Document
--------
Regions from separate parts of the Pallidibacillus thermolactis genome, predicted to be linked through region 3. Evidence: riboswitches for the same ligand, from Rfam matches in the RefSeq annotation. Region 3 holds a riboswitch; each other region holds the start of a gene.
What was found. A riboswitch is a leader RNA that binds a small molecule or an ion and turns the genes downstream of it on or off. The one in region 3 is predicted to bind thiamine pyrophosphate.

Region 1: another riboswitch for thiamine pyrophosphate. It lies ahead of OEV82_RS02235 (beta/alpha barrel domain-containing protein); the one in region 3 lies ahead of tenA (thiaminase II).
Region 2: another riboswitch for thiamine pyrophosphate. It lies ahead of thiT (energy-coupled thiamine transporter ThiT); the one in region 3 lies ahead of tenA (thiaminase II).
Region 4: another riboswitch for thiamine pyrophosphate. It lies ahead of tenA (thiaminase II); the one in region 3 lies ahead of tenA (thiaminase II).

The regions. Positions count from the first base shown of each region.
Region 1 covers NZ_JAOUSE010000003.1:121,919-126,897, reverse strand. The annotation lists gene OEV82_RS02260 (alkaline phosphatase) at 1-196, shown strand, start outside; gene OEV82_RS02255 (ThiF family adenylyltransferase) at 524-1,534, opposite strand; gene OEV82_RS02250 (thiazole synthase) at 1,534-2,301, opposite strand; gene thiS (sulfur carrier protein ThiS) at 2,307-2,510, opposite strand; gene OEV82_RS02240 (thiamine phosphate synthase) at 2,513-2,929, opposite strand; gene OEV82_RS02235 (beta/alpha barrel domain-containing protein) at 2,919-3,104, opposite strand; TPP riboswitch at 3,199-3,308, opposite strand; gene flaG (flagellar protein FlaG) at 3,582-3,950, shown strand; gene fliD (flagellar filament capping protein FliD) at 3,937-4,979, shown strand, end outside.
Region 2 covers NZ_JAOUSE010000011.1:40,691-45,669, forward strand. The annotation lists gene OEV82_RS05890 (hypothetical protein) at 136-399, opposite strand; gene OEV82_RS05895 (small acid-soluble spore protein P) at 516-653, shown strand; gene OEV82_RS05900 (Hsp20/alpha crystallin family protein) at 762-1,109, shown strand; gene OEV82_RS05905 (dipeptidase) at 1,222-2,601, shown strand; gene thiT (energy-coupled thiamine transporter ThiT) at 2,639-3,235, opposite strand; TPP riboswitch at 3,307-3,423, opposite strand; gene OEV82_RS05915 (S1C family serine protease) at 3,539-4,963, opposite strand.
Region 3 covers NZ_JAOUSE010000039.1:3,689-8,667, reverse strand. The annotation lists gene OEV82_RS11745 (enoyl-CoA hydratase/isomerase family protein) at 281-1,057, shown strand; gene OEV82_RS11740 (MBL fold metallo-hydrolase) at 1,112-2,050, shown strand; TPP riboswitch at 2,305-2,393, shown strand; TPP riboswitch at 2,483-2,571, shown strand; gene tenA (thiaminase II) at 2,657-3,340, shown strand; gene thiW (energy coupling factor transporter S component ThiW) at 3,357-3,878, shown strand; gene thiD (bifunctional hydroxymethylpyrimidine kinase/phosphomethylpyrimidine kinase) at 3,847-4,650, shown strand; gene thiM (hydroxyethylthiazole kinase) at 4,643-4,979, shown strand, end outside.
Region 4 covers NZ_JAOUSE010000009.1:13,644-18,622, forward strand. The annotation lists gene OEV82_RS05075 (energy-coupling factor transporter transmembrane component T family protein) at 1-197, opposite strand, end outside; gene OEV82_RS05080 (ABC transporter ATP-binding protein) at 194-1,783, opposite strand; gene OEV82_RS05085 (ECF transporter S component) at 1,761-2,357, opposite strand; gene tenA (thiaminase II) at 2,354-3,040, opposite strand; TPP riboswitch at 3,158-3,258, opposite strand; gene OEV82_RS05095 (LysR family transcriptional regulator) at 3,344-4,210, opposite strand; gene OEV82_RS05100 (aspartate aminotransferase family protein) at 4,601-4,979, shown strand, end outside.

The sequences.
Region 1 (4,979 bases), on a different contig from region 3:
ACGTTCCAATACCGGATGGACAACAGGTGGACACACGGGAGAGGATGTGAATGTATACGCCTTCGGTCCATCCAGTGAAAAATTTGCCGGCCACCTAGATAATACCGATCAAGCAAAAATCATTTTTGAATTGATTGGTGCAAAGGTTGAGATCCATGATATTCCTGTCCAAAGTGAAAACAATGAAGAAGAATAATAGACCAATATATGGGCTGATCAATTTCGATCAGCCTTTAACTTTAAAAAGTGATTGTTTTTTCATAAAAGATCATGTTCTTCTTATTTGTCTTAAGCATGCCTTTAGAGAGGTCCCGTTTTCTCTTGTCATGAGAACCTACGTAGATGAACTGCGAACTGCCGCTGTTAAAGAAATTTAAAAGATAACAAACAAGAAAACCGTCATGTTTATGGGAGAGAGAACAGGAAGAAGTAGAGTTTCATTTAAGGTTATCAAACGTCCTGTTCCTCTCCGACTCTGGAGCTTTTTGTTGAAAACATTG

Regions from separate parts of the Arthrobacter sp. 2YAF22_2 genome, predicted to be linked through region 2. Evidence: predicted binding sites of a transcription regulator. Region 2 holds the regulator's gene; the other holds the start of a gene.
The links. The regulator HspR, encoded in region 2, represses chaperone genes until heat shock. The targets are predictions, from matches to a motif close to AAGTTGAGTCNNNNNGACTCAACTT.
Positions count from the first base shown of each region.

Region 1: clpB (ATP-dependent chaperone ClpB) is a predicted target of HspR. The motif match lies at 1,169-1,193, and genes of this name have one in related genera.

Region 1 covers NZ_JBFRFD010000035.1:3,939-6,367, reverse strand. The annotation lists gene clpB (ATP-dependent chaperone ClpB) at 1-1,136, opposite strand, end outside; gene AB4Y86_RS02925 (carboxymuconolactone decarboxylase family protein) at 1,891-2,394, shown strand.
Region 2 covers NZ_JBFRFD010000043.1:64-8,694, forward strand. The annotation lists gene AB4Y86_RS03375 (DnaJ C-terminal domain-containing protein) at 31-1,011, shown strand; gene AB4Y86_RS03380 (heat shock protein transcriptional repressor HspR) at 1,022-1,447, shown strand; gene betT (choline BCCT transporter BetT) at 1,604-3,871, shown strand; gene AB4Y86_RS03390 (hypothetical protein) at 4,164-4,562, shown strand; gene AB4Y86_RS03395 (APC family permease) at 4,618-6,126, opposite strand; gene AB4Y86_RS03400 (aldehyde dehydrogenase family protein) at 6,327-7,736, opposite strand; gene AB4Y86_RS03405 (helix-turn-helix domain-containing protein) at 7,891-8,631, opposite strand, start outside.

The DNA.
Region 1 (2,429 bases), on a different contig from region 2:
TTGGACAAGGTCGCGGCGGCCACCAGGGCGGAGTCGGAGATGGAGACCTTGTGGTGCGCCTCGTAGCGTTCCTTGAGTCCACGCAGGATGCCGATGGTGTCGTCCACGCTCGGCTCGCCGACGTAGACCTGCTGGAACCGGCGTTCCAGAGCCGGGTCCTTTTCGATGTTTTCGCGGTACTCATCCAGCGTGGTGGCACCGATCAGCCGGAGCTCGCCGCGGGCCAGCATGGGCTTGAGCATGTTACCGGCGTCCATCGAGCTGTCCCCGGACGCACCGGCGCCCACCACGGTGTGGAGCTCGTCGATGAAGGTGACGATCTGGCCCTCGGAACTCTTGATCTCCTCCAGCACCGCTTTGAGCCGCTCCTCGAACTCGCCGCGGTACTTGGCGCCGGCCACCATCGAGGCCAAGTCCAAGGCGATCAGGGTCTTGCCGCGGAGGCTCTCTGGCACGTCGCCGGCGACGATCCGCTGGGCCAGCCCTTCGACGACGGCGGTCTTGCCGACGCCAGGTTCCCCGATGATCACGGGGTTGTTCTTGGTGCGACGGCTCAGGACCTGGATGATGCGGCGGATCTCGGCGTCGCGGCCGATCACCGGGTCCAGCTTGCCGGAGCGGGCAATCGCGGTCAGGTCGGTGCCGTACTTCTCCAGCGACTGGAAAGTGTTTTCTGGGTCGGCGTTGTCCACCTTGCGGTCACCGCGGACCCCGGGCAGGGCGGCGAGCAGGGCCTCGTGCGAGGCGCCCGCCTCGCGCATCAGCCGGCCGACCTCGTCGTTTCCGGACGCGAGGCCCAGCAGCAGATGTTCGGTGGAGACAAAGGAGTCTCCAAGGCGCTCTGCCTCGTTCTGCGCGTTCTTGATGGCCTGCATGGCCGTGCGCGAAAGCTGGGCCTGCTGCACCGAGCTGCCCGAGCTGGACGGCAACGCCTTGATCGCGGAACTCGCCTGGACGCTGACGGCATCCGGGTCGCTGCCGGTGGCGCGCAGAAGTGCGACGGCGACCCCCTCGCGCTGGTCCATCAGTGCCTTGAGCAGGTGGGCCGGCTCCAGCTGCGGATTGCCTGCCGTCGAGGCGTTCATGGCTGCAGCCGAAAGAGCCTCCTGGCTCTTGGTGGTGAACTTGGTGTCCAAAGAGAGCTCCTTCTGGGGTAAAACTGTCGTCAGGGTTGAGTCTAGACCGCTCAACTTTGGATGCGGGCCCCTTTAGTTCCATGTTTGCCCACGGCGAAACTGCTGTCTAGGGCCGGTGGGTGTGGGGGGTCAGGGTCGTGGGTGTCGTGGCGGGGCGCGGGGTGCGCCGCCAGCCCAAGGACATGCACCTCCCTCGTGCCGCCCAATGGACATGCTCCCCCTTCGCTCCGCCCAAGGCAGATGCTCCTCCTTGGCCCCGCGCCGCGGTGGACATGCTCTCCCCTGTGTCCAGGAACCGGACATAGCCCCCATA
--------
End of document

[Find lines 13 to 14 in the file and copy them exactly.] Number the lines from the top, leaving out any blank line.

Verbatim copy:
ACGTTCCAATACCGGATGGACAACAGGTGGACACACGGGAGAGGATGTGAATGTATACGCCTTCGGTCCATCCAGTGAAAAATTTGCCGGCCACCTAGATAATACCGATCAAGCAAAAATCATTTTTGAATTGATTGGTGCAAAGGTTGAGATCCATGATATTCCTGTCCAAAGTGAAAACAATGAAGAAGAATAATAGACCAATATATGGGCTGATCAATTTCGATCAGCCTTTAACTTTAAAAAGTGATTGTTTTTTCATAAAAGATCATGTTCTTCTTATTTGTCTTAAGCATGCCTTTAGAGAGGTCCCGTTTTCTCTTGTCATGAGAACCTACGTAGATGAACTGCGAACTGCCGCTGTTAAAGAAATTTAAAAGATAACAAACAAGAAAACCGTCATGTTTATGGGAGAGAGAACAGGAAGAAGTAGAGTTTCATTTAAGGTTATCAAACGTCCTGTTCCTCTCCGACTCTGGAGCTTTTTGTTGAAAACATTG

Regions from separate parts of the Arthrobacter sp. 2YAF22_2 genome, predicted to be linked through region 2. Evidence: predicted binding sites of a transcription regulator. Region 2 holds the regulator's gene; the other holds the start of a gene.